Interview: Lauri Iloniemi, head of group funding, OP-Pohjola

Aug 23rd, 2012

The Covered Bond Report’s Neil Day spoke with Lauri Iloniemi, head of group funding at OP-Pohjola, about the Finnish issuer’s funding strategy.

Are you satisfied with your how your funding has gone this year?

We are very happy. Our funding needs are relatively modest and so far this year we have done three benchmark sized transactions — one covered bond, one senior and one tier two transaction — and all of them went well.

I am especially happy with the latest covered bond, which was launched in May. It was kind of a reopening of the market at that time as there had been a gap of two or three weeks since the last covered bond, and we had very, very good demand for the bond — as we did for the senior bond that we had done earlier, but this one was even better. I guess that’s partly because investors were looking for quality paper and there had been the lack of supply beforehand. The market was closed for most issuers, but for a good Nordic name it was open and it really was a screaming success.

These benchmark deals that we have done so far will most likely take care of our benchmark sized needs for this year. You never know how things will evolve, but that’s the base case.

Lauri IloniemiWhen did you do the tier two?

That was in February. It was our first deal of the year. Our policy was: when times are difficult, you had better start with the most difficult thing and then move towards the easier ones. And of course tier two was the most difficult bond, then came the senior, and then covered.

We are in the happy position to be able to do all of these transactions during these times, which is not the case for everyone.

Spreads have since tightened — do you perhaps wish you had waited and gotten a better level now?

The level we achieved on the covered bond was mid-swaps plus 32bp, and at that time it was really tight, an extremely good level. One cannot shop for levels all the time. You cannot do your deals at the end of the year even if levels seem to go in one direction. You do the best deal at a given time at the given levels that you can achieve.

You know, I get quotes from investment banks on levels where I could issue, and usually when times are stable, these quotes are in a very compact range, within 5bp or so. But it’s like a thermometer of the market: when they are more widely dispersed — and that has happened during this crisis many times, and this year as well — that might be a bad time to issue because that is a sign of a lot of uncertainty and a lot of unknowns.

How are people viewing Finnish credits?

When I have met with investors, and I have met quite a few, they have been very positive about Finland. We are part of the euro-zone, but we are a very special part of the euro-zone. Finland and Luxembourg, for example, are the only two countries that would today meet the Maastricht criteria. So our economy has been managed differently than those of many other parts of the euro-zone. Investors recognise that. Basically they treat us as part of the Nordic family of countries.

We are a regular issuer, coming every year, but without issuing too much and there is not that much Finnish supply overall. There is always that scarcity with us. We also benefit from robust legislation and being a co-operative, which makes us less likely to suffer from headline risk.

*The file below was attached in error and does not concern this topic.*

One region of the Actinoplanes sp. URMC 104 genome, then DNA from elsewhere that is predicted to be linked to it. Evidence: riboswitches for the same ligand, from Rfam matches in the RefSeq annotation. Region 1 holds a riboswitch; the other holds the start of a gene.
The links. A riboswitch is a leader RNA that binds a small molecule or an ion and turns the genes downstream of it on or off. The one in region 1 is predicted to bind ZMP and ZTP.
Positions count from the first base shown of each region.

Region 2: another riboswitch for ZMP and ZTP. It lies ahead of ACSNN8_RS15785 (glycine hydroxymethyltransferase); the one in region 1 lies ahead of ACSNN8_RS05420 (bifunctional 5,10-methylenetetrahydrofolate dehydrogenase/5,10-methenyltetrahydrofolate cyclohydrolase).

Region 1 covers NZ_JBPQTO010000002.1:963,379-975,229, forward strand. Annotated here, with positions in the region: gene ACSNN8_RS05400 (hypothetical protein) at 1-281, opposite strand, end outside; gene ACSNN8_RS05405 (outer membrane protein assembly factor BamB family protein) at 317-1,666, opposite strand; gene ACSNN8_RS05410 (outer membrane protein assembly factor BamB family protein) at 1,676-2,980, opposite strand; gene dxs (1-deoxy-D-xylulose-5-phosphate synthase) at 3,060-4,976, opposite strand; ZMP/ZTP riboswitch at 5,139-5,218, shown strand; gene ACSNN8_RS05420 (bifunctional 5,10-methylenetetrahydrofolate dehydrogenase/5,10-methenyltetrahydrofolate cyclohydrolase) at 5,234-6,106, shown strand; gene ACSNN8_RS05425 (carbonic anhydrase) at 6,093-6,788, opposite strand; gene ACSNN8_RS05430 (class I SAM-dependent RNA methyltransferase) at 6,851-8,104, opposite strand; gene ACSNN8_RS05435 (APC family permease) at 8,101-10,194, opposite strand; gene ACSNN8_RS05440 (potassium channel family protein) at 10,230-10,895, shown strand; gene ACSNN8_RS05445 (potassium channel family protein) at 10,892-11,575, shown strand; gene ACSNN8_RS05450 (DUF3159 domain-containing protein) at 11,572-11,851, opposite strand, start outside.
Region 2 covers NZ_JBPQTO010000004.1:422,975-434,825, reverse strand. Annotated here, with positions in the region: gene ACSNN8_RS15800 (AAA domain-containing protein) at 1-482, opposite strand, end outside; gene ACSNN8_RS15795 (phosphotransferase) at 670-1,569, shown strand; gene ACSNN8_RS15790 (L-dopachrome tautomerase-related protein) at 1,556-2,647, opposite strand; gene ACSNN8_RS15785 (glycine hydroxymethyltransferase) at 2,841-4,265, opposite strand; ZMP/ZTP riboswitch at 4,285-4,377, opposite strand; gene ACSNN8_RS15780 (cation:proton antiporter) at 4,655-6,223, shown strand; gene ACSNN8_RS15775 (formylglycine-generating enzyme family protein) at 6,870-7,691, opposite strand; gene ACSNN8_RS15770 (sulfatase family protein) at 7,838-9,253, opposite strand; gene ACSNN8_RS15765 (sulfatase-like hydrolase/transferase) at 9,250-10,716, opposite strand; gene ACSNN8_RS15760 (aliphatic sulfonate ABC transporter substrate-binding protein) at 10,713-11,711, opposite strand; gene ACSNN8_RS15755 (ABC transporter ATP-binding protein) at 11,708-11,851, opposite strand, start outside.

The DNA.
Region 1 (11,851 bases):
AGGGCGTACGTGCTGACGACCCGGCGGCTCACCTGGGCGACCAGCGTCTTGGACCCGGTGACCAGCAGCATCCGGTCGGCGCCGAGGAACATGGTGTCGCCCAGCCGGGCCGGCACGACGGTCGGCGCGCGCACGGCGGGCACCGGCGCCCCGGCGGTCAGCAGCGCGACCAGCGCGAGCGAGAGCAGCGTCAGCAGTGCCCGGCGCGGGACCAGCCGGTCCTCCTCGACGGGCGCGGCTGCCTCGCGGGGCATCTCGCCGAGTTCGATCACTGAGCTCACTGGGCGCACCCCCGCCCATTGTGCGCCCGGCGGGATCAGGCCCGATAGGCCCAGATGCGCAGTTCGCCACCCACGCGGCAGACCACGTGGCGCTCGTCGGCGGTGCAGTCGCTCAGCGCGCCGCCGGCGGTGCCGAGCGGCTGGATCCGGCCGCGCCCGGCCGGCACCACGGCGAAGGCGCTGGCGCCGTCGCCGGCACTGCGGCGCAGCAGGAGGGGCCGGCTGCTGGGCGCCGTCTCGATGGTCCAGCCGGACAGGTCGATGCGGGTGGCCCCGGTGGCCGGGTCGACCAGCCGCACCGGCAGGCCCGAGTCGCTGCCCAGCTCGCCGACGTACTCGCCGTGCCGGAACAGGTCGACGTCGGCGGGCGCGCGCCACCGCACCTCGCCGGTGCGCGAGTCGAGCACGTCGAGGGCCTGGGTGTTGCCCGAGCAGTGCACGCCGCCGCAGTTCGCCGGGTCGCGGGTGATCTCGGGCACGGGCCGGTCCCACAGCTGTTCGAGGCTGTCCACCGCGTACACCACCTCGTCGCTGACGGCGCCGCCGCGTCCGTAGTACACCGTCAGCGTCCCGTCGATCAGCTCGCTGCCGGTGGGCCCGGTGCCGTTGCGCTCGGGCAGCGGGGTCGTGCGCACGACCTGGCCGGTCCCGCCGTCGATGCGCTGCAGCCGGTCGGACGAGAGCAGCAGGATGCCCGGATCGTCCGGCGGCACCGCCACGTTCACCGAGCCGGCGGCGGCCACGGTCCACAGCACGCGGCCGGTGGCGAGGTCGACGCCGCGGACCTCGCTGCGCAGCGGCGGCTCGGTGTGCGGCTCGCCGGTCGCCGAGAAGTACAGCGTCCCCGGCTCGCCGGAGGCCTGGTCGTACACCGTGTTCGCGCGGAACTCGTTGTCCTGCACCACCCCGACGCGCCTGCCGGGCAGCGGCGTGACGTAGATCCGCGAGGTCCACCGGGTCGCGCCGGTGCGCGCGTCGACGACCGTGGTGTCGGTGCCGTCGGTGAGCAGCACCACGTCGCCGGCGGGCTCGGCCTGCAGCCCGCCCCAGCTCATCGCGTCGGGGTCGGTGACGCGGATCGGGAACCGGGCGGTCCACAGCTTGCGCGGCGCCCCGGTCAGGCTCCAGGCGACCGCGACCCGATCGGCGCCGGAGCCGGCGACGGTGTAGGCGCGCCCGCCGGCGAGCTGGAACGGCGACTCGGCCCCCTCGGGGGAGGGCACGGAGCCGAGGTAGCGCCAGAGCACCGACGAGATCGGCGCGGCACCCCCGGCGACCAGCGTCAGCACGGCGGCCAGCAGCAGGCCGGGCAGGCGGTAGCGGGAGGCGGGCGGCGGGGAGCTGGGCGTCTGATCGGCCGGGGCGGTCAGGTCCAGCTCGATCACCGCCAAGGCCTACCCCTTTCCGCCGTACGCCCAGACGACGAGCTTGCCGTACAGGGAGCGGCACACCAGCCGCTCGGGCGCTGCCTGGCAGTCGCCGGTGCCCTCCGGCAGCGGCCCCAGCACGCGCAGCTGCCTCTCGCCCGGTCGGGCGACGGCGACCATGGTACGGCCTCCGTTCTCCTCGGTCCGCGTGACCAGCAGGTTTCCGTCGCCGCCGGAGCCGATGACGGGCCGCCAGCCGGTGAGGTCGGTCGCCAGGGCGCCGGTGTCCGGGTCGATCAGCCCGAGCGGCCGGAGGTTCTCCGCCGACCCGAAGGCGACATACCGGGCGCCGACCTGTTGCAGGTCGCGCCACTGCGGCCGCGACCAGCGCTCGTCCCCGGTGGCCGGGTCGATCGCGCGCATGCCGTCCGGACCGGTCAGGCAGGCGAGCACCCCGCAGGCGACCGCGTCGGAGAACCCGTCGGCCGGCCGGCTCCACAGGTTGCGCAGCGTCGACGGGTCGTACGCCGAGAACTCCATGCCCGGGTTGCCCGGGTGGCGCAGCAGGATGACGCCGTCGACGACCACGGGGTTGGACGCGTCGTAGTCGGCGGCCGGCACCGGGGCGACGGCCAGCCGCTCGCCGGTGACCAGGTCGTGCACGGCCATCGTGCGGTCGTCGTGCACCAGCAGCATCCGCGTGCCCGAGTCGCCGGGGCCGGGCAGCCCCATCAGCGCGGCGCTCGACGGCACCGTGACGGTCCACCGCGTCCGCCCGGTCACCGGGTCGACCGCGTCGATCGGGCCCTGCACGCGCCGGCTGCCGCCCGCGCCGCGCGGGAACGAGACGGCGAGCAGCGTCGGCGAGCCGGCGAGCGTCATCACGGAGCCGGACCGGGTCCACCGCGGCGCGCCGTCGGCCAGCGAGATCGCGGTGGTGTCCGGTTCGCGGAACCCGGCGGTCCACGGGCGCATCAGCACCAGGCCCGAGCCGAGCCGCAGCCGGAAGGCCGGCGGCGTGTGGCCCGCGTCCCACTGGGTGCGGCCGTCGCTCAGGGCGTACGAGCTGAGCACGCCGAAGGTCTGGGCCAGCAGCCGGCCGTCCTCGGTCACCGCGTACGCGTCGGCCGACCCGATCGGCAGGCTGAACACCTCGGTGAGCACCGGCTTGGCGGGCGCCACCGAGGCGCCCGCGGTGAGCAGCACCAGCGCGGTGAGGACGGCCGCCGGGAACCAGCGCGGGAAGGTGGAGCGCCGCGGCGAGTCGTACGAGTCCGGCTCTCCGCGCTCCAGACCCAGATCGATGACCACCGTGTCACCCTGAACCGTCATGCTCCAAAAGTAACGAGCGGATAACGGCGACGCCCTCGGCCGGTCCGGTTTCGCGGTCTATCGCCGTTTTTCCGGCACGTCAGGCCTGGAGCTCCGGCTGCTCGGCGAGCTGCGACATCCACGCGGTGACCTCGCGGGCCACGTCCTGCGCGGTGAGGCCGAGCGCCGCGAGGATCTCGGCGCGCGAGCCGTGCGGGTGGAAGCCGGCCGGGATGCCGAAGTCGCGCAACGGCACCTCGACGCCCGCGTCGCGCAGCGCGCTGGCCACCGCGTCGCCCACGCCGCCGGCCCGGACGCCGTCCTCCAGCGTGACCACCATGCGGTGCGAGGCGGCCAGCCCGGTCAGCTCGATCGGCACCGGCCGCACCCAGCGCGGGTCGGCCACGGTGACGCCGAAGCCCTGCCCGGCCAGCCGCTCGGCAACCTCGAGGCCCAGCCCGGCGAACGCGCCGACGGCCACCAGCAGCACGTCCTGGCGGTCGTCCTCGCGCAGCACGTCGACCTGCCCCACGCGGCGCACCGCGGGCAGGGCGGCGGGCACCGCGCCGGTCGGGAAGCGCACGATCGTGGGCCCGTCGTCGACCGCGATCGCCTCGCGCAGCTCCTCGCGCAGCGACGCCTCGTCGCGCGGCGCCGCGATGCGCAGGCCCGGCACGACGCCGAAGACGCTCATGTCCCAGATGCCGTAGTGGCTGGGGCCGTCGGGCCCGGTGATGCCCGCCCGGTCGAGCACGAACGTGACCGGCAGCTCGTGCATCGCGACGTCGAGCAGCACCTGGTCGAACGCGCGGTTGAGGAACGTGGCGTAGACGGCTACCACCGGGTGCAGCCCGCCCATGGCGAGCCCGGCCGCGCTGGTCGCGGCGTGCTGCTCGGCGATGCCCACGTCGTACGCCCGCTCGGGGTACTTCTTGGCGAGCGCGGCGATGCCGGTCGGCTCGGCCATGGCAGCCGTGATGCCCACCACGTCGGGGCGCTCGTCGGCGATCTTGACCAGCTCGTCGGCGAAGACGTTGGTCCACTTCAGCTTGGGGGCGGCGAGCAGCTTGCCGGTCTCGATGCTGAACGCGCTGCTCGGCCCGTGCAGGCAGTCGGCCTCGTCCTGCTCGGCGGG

How have Finnish house prices developed?

House prices have been very steady during this crisis. Just after Lehman Brothers we had a drop in house prices of roughly 8%. Of course, we have gained that back since and house prices are increasing, but they are increasing in line with disposable incomes. So there is no bubble building, nor are house prices in Finland depressed at this point. They are increasing in a very steady fashion. The year-on-year increase in Finland as a whole to June was a little below 2%, very modest.

What are your views of the ECBC label and ICMA CBIC transparency initiatives?

Regarding labelling, we are for transparency, and that seems to be the industry standard. I have always said: in our case, the deeper you look, the better we look. So it is not a problem at all for us. We have not signed up to the label yet, but we are definitely looking into it.

If you look at the Covered Bond Investor Council proposal, there seems to be a lot of overlap with the labelling initiative. I understand that investors need to know more, but the template is quite detailed in some places. So I am not crazy about it, but if it becomes the standard then so be it — we have nothing to hide. But I would rather that the label is the industry standard.

Are you eyeing any new markets?

We have issued outside euros — in Swiss francs, Swedish kronor, sterling, for example — but not in covered bonds. In covered bonds so far we have only issued in euros.

What we have done, which we have not done previously, was to last week start doing some private placements in covered bonds, and that’s something we will continue to do in future as well. These were Eu75m and Eu25m five year plain vanilla private placements under our existing covered bond programmes. We have not issued registered covered bonds yet, but that is something we are looking into as well and I wouldn’t be surprised if we were to issue something there this year as well.

On the senior side we are active in private placements and there we are looking at a new market, which will most likely be in Asia. We are playing with the idea of issuing Samurai at some point.

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